Wednesday, February 09, 2005
In the interview the questions of exactly what the information was, what it was for and whether it was collated weren't directly put. At the same time, NZ Post's representative seemed to agree that it was about whether particular addresses needed painting.
I suggest that anyone who gets a pamphlet saying their house could do with a drop of paint - especially if it happens to have their name on it - makes a complaint to the privacy commissioner.
The Post lady said that it was all good because the state of your house is publicly available information - anyone could get it if they wanted by walking down the road. Much as, if you went out on the street I would be allowed to photograph you. Or your twins.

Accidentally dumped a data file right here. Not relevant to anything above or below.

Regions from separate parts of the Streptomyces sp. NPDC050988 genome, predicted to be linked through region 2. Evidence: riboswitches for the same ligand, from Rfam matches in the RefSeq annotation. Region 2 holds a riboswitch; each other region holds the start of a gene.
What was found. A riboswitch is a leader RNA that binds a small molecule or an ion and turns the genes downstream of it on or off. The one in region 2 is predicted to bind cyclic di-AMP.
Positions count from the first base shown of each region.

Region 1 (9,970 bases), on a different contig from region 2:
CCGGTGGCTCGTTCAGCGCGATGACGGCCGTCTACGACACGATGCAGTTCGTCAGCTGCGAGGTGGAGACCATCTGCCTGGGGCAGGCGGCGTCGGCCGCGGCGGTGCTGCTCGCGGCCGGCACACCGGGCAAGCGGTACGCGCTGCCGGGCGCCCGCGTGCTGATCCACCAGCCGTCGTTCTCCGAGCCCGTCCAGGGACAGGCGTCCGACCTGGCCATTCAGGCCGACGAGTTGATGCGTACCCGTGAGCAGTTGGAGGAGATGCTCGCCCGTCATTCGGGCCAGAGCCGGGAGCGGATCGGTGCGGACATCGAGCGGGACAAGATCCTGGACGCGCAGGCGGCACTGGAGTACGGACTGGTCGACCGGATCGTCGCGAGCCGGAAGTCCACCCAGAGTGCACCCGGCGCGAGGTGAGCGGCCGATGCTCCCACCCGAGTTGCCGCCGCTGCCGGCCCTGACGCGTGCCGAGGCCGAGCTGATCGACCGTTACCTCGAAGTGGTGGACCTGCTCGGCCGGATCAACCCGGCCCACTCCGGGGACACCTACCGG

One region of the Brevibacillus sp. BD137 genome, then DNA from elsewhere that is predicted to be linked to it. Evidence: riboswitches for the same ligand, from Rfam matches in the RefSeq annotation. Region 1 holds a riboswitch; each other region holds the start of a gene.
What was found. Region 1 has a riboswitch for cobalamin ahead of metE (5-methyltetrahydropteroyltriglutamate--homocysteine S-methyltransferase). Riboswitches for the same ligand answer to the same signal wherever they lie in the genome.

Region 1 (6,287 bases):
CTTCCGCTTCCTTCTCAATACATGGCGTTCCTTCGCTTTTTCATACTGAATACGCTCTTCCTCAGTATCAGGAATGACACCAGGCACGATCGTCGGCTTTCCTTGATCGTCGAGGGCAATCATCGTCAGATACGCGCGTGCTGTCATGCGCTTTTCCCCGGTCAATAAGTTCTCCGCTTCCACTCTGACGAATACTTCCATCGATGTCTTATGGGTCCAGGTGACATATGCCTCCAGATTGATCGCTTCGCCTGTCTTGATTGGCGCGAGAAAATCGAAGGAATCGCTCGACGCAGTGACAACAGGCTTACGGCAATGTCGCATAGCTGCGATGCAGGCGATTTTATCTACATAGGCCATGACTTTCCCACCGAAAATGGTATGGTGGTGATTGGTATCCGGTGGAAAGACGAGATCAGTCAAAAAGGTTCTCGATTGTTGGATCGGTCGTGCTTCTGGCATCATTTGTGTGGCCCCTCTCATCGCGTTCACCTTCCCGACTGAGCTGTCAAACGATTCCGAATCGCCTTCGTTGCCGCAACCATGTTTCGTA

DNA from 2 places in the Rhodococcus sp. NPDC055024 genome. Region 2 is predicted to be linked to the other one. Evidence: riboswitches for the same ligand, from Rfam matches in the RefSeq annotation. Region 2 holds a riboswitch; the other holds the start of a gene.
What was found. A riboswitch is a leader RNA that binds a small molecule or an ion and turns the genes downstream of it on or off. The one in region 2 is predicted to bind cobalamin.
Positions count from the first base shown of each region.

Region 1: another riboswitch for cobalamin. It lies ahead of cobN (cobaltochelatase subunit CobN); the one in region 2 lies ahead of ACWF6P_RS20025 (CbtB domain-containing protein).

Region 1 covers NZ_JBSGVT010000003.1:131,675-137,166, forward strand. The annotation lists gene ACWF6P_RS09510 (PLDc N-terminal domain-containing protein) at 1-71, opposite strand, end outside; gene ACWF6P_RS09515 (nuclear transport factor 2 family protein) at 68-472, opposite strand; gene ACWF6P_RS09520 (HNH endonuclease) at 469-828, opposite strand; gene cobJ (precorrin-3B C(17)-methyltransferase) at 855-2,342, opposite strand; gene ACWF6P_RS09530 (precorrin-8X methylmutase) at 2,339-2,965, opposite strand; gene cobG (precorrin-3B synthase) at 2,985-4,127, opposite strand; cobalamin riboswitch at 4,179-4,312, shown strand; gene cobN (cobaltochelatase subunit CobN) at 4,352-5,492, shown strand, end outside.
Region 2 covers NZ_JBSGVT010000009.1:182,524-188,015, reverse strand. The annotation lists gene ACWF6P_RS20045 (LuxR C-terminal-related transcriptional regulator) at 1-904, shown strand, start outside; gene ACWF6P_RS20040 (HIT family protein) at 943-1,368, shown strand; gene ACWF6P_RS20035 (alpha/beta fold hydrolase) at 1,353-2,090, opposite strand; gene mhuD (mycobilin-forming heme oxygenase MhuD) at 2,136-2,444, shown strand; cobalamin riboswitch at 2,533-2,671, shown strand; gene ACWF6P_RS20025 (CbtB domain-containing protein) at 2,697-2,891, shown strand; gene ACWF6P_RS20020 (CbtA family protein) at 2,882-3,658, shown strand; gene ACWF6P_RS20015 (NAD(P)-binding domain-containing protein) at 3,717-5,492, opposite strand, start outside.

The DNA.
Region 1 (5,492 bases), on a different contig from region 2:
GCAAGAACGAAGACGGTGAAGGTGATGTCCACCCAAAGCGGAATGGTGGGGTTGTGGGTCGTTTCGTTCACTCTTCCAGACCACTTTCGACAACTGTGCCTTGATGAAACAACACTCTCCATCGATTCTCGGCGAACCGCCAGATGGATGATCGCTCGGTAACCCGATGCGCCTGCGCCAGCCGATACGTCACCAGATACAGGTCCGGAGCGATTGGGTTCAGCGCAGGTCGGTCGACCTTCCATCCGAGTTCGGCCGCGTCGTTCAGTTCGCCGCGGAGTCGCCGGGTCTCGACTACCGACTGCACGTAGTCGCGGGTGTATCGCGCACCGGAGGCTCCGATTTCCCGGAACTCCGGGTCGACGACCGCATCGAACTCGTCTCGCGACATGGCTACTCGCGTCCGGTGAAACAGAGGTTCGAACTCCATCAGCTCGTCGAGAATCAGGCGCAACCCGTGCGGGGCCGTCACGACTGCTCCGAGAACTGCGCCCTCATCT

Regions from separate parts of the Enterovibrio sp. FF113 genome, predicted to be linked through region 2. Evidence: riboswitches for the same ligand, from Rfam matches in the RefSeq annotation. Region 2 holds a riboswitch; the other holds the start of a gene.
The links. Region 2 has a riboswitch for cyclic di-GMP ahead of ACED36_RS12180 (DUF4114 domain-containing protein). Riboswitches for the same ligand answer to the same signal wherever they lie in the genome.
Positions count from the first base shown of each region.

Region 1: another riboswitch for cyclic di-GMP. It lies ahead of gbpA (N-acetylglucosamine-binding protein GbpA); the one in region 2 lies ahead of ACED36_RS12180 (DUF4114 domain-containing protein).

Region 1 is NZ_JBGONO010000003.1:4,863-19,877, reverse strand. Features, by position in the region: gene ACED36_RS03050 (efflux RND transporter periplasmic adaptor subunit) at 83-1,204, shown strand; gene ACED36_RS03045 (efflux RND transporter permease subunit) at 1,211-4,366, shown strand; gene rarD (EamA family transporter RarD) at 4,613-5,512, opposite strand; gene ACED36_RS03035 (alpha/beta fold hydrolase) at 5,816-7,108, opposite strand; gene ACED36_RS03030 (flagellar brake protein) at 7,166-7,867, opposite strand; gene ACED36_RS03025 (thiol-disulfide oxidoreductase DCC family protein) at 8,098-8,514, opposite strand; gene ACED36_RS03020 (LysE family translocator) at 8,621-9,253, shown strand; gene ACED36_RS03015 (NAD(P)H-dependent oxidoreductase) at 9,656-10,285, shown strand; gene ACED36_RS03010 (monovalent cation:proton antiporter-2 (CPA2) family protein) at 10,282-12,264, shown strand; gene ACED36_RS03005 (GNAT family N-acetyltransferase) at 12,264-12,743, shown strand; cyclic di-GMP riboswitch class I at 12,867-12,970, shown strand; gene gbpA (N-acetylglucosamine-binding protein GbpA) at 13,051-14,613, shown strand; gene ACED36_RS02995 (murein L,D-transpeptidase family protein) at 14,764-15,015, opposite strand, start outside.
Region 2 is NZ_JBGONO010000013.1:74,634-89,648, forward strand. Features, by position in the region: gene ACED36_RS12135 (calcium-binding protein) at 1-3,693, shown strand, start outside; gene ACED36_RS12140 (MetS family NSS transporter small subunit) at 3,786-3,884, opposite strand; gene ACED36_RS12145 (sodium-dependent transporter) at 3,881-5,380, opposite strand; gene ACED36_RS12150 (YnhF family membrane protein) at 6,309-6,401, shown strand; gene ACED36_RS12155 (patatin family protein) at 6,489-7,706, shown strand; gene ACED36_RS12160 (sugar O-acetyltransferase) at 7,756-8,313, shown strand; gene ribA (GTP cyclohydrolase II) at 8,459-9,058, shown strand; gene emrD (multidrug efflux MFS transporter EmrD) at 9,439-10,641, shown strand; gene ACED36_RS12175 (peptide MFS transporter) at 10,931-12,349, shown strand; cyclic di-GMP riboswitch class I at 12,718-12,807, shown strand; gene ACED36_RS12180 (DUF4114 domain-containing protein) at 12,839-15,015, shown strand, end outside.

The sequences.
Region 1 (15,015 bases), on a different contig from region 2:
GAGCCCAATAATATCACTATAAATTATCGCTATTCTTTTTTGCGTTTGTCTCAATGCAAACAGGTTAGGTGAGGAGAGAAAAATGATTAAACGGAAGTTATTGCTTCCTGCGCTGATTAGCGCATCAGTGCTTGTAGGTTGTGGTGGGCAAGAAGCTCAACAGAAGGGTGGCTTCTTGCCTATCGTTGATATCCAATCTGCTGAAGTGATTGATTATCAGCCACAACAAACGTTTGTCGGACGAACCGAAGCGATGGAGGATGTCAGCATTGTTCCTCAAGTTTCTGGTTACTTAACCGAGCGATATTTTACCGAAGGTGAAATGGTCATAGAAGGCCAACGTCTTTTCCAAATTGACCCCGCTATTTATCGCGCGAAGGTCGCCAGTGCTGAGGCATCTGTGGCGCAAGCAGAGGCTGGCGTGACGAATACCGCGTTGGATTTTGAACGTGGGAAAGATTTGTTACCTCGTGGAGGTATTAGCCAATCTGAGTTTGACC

Maybe. But that doesn't mean I want what is a basically a government agency, whatever they might call themselves, collecting information irrelevant to their main brief without my knowledge or consent, connecting it with my address and then selling it on to a third party.
I don't want to be getting Regaine brochures just 'cos the Postie saw me bending down to collect the mail, either.
She also likened selling information collected in a deal with a private company to telling the council about dangerous dog.
The latter is noting the relevant enforcement agency of a breach of a bylaw. The former is voluntarily being paid to snoop. Just because one's right, doesn't mean the other is.
It barks like a violation of the Privacy Act. And it sure bites like a violation of the Privacy Act.
I'm not certain it's illegal, but it's not on. At the very least it is a breach of trust. Speaking as an NZ Post customer, they could 'add value' to their services by promising to stay the hell out of my life.